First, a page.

WHERE ARE WE?
Unknown persons communicate to Jesus the news about the horrible slaughter of some Galileans in the holy precincts of the Temple. Once again, the perpetrator is Pilate. What is most horrifying is that the blood of those men’s blood was mixed with the blood of the animals that were being offered to God.
We do not know why they approach Jesus. Do they want him to express solidarity with the victims? Do they want him to explain what horrible sin the victims committed to deserve such a shameful death? And if they did not sin, why did God allow such a sacrilegious death in his own temple?
Jesus answers by recalling another dramatic event that took place in Jerusalem, namely, the death of eighteen people who were crushed by the fall of a tower of the wall near the pool of Siloam. Now then, Jesus makes the same statement about both events: the victims were not any more sinners than anyone else. And he finishes his intervention with the same warning, If you do not repent, you will all perish as they did!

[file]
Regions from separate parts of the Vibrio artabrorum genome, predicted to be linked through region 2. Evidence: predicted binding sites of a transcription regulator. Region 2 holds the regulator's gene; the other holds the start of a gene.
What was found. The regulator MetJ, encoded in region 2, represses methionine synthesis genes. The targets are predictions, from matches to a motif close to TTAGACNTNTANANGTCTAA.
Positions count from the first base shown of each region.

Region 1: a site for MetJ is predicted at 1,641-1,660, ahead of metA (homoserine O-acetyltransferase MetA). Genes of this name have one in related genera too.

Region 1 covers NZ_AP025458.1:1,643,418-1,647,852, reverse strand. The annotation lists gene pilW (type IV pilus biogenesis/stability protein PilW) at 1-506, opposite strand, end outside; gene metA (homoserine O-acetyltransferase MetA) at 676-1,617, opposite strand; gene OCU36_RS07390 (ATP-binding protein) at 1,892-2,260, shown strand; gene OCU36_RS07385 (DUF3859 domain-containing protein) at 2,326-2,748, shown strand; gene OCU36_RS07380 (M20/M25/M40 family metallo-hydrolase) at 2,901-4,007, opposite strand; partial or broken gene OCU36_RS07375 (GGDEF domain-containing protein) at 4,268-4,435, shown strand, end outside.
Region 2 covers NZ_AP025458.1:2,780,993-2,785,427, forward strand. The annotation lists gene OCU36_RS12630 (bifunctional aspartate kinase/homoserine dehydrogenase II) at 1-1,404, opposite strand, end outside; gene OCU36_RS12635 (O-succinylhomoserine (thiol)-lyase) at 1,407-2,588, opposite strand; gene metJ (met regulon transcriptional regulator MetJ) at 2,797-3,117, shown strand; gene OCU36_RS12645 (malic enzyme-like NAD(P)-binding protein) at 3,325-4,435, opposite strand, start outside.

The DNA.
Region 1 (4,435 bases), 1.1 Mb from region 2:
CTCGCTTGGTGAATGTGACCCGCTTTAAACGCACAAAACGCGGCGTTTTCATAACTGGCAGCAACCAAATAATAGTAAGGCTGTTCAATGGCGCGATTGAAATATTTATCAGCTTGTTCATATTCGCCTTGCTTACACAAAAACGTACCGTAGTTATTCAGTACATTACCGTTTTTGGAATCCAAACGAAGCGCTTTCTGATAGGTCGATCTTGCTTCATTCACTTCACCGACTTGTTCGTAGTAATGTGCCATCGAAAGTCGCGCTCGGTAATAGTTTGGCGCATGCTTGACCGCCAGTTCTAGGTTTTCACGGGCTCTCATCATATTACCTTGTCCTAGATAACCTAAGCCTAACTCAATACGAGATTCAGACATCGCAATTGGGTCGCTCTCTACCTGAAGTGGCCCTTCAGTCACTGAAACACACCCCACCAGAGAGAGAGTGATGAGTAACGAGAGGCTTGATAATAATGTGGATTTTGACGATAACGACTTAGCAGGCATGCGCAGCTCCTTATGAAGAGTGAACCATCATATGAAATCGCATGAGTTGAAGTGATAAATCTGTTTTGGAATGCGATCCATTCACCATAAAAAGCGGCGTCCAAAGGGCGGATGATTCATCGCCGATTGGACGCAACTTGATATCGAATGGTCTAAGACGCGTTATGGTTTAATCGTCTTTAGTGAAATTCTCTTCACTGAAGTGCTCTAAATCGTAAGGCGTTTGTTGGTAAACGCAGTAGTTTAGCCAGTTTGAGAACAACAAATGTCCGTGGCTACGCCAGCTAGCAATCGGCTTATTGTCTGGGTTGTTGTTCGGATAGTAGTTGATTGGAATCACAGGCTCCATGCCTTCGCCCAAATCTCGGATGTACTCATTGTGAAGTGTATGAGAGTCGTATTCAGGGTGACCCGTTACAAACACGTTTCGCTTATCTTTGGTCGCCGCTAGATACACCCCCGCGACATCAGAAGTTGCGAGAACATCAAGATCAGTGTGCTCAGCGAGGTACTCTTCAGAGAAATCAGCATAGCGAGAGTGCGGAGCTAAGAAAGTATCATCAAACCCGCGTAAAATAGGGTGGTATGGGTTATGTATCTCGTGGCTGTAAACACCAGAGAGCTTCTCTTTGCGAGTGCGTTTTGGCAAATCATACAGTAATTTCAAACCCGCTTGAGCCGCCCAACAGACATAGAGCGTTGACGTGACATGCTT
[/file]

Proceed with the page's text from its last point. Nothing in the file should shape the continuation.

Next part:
Jesus’ answer makes one think. Before anything else, he rejects the traditional belief that misfortunes are God’s punishment. Jesus is not thinking of a “vigilante” God who goes about punishing his sons and daughters, handing out here and there sickness, accidents, woes, as his response to their sins.
Afterwards, Jesus changes the perspective of the issue at hand. He does not pause to give time to theoretical musings about the ultimate cause of misfortunes, by talking about the victims’ guilt or about God’s will. He turns his gaze toward those who are present and he confronts them with their own selves: they must hear in these occurrences God’s call to conversion and change of life.
Are we still shaken by the tragic earthquake in Haiti? How does one read this tragedy from the perspective of Jesus’ attitude? Certainly, what is primary is not to ask where is God but where are we. The question that can guide us toward conversion is not, “Why does God allow this horrible tragedy,” but rather, “How is it that we let so many human beings live in misery, so helpless in the face of the force of nature?”
We will not find the crucified God by holding accountable a faraway divinity, but by identifying ourselves with the victims. We will not find him by accusing him emphatically of indifference or by denying his existence, but by working together in hundreds of ways to mitigate the suffering in Haiti and in the whole world. Then, perhaps, we will sense in light and shadow that God is in the victims, defending their eternal dignity, and in those who fight against evil, encouraging them in their struggle.
February 28, 2016
3rd Sunday of Lent (C)
Luke 13, 1-9